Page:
Where do you go from here?: “It’€™s something we have to deal with. There are other things that are going to come up in the course of the year that we’€™ll find a way to get through it.”

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Red Sox reaction to Michael Pineda: ‘Something has to be said’

04.24.14 at 12:06 am ET
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John Farrell had no choice Wednesday night at Fenway Park. There was no room for looking the other way from the greasy skin of Michael Pineda this time.

After watching the Yankees right-hander Michael Pineda blatantly used pine tar on his hand in a 4-1 win on April 10 at Yankee Stadium, the Red Sox manager said he had no choice but to call for home plate umpire Gerry Davis to inspect the right side of Pineda’s neck in the second inning Wednesday at Fenway Park.

What Davis found was an obvious streak of pine tar used by the pitcher to gain an advantage on the grip of the baseball. The blatant use of pine tar represented an obvious violation of rule 8.02 (4) of applying a foreign substance to the ball and Pineda was immediately ejected. After being warned by MLB after his previous violation in New York, Pineda faces an almost certain suspension of at least eight games from Major League Baseball for the latest infraction.

John Farrell explained his case in detail after Boston’s 5-1 win Wednesday night:

“In the second inning it looked from the dugout that there was a substance on his neck,” Farrell said. “You could see it, I could see it from the dugout. It was confirmed by a number of camera angles in the ballpark, and given the last time we faced him, I felt like it was a necessity to say something.

“I fully respect on a cold night you’re trying to get a little bit of a grip. But when it’s that obvious, something has got to be said.”

Farrell continued: “I can say our awareness was heightened, given what we’ve seen in the past, and it was confirmed today.”

Farrell was asked if he fears the Yankees retaliating and asking umpires to check Red Sox pitchers on the mound. Clay Buchholz was accused by Toronto broadcasters early in the 2013 season of using suntan lotion for the same purpose.

“We’ll see what tomorrow brings,” Farrell said. “I don’t know that. As obvious as this was, I felt like he needed to be checked at the time.”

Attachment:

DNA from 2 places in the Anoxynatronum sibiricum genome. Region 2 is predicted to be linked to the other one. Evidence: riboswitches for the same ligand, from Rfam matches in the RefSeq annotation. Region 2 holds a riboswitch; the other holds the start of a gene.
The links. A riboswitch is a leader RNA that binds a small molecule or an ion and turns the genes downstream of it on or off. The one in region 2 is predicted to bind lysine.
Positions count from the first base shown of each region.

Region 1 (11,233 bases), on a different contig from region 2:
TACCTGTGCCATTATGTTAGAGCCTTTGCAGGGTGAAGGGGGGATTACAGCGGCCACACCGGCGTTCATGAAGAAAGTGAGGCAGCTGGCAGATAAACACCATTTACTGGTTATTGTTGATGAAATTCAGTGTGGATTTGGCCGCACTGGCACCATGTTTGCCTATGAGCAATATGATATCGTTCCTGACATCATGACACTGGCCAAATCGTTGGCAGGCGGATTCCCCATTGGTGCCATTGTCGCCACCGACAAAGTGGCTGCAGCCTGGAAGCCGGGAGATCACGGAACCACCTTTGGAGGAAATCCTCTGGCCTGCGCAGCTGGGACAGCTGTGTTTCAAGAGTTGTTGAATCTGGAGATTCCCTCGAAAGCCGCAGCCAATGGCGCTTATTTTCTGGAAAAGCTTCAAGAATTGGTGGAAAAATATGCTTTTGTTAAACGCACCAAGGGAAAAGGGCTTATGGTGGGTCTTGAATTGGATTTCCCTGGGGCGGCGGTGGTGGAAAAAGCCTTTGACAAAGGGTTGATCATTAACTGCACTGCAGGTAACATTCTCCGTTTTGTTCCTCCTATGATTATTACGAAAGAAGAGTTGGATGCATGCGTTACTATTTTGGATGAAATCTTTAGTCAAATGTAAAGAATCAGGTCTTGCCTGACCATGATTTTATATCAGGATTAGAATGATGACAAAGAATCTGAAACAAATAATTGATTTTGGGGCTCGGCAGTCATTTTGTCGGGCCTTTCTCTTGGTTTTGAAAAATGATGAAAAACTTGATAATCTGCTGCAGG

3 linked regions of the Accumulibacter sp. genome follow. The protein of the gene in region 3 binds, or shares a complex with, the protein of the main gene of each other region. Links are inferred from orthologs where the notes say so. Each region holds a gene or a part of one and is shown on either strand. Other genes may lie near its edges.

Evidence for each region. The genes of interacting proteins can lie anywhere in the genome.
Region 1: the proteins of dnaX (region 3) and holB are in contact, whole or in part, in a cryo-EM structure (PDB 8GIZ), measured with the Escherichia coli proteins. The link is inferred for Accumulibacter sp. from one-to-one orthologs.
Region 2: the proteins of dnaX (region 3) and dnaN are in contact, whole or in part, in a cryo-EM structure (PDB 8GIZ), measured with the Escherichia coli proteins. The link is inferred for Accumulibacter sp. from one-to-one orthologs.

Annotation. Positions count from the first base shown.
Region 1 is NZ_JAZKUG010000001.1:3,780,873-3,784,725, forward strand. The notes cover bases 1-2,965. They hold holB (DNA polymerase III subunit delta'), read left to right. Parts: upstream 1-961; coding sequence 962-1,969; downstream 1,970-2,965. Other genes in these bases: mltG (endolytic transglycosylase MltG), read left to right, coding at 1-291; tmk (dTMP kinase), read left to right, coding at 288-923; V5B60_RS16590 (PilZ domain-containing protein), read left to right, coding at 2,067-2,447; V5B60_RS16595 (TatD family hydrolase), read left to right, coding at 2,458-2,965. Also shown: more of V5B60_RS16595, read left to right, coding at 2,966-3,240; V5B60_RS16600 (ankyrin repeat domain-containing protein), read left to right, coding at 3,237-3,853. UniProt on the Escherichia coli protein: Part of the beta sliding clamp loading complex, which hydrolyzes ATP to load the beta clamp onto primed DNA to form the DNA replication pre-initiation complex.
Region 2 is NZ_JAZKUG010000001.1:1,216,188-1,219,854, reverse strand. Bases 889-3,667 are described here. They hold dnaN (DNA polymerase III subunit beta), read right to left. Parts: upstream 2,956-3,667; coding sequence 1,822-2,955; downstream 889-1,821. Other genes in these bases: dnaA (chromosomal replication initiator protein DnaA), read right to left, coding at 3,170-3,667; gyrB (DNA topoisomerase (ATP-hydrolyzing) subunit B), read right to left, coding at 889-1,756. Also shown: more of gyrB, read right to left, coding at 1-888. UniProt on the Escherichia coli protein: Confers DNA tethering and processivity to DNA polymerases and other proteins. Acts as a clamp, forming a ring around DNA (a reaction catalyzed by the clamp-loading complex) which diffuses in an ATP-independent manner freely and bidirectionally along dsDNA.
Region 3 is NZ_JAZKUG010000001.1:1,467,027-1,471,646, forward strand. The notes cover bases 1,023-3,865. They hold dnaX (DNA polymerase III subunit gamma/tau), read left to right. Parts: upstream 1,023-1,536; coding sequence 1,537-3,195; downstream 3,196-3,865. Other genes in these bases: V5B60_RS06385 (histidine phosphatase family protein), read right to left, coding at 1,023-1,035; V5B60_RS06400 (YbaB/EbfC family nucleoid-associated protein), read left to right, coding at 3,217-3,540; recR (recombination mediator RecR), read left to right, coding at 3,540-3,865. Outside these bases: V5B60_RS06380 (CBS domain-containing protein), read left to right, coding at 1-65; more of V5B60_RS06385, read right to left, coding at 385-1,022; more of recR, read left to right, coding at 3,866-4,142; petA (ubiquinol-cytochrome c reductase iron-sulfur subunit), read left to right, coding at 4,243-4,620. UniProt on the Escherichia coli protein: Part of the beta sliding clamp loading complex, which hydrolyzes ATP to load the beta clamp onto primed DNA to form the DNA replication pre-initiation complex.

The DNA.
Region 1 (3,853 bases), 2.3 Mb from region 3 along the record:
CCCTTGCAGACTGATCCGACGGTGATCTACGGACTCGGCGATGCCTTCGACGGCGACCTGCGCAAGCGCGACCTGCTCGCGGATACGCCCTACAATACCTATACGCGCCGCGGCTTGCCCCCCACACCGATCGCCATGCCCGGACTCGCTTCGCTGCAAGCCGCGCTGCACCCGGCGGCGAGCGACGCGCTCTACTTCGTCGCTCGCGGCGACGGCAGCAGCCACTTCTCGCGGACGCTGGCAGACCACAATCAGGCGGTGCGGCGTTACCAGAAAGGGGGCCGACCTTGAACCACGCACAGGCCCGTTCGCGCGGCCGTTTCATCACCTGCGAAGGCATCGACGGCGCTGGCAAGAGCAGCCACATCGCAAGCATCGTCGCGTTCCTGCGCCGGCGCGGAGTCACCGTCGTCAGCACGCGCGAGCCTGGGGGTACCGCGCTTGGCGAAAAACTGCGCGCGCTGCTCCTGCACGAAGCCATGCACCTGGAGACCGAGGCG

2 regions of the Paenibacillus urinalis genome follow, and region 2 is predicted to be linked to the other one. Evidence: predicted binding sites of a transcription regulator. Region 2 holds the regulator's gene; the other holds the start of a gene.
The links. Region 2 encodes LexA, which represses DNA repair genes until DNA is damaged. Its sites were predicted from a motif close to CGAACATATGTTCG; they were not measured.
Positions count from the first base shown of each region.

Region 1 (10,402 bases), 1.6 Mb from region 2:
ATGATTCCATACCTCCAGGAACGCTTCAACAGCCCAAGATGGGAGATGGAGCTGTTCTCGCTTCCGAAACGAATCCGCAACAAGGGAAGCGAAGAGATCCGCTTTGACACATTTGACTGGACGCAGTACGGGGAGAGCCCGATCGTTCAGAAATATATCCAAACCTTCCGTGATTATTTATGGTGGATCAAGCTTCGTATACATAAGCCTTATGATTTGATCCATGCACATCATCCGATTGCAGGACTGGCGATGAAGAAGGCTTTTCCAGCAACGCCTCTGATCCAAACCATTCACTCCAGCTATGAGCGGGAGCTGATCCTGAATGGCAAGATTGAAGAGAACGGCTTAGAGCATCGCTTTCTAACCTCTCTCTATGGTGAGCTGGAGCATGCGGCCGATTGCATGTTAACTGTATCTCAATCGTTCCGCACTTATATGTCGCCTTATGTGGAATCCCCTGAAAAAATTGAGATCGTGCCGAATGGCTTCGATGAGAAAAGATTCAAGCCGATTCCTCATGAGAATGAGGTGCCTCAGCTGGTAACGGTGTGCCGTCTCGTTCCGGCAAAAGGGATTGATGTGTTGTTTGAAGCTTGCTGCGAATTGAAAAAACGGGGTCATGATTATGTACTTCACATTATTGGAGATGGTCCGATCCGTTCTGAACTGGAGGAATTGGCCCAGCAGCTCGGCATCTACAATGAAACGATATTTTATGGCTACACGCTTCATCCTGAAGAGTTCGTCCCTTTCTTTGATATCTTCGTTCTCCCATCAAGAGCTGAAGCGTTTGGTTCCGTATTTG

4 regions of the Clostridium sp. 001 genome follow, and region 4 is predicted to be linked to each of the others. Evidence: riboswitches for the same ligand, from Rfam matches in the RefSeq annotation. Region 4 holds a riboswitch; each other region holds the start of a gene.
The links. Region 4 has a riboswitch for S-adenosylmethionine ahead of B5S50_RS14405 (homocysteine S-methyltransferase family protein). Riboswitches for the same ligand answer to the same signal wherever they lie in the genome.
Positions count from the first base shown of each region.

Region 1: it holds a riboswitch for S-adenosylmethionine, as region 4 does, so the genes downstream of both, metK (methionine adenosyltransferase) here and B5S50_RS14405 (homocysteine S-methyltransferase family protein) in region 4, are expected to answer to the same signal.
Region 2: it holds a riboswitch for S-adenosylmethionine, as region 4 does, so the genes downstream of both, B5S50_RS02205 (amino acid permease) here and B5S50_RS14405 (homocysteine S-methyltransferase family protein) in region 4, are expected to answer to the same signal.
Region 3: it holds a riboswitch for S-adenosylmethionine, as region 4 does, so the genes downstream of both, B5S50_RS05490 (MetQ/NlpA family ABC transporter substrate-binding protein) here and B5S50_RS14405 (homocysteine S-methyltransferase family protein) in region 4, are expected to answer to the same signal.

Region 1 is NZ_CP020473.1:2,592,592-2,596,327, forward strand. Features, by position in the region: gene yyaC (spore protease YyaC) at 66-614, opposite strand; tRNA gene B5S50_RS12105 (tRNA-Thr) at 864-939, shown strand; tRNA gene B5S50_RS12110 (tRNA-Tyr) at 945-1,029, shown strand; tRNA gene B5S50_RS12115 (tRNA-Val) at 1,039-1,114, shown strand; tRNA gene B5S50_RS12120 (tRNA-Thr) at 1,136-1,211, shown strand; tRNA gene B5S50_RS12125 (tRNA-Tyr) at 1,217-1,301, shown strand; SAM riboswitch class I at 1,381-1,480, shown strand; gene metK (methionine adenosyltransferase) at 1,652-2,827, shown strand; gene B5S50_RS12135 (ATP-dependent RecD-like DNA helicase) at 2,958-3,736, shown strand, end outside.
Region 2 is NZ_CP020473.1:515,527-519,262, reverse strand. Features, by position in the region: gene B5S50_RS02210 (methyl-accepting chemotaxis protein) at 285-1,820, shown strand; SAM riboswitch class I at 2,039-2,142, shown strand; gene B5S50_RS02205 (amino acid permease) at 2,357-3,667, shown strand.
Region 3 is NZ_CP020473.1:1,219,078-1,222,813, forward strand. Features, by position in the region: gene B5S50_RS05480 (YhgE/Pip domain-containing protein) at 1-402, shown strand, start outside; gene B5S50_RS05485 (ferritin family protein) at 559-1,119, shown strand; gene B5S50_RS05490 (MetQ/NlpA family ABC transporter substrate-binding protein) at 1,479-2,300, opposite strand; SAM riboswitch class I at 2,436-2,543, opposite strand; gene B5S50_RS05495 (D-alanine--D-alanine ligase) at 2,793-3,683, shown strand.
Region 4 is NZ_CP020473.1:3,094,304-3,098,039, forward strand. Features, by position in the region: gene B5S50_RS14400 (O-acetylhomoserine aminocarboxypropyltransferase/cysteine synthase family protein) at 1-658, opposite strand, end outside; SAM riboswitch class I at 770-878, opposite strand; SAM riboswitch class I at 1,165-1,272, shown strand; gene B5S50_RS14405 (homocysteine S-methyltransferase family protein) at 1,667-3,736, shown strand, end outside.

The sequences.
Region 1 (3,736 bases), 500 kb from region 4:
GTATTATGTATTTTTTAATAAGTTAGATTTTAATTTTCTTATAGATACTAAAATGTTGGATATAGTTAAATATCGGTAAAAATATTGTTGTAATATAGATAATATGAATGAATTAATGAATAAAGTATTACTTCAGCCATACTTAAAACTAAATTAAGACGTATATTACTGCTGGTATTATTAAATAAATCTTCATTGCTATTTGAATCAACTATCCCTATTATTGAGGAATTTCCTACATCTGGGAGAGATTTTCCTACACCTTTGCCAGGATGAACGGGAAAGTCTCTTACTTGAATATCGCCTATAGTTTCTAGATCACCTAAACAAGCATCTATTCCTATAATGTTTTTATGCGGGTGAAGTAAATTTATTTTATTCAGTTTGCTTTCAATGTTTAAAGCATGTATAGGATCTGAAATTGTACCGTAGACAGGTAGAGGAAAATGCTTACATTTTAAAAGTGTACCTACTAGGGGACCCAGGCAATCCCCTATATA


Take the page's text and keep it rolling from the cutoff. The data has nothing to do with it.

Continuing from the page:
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Read More: Boston Red Sox, John Farrell, Michael Pineda, New York Yankees

Closing Time: John Lackey sticks around for eight innings in leading Red Sox past Yankees

04.23.14 at 10:23 pm ET
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John Lackey came into Wednesday looking for a bounce back start after two straight shaky outings where the righty gave up six runs in less than five innings pitched. Sans the help of pine tar, Lackey delivered a dynamite eight inning, one-run performance, helping lift the Red Sox to a 5-1 win over the Yankees.

Through his eight innings, Lackey dominated the Yankees to the tune of a season-high eleven strikeouts on seven hits. Lackey consistently pounded the outside part of the plate with all of his pitches, throwing 76 percent (111 pitches, 84 strikes) of his pitches for strikes on the evening.

The stickiest situation all night for the hurler came in the fifth inning, when Yankees right fielder Brett Gardner started the inning off with a single and was moved to third base by Kelly Johnson‘s ground rule double. Lackey quickly responded to the hits by striking out Jacoby Ellsbury and forcing Derek Jeter to ground out to Dustin Pedroia.

The Yankees‘ lone run came in the sixth inning when Alfonso Soriano drove in Carlos Beltran on a sacrifice fly. The Yankees‘ one run is tied the lowest run total a Red Sox opponent has scored this year (The Texas Rangers also scored one run in a 5-1 win on April 7).

Lackey’s eight inning performance was incredibly important for the Red Sox bullpen, which has thrown 14.2 innings in the three games prior to tonight’s contest.


  • Grady Sizemore started the home half of the first inning with a standup triple into the right field corner, breaking his 0-for-13 streak on the homestand. Sizemore was 1-for-26 before the three bagger. The triple was Sizemore’€™s first since June of 2011. Sizemore scored on a Dustin Pedroia single up the middle.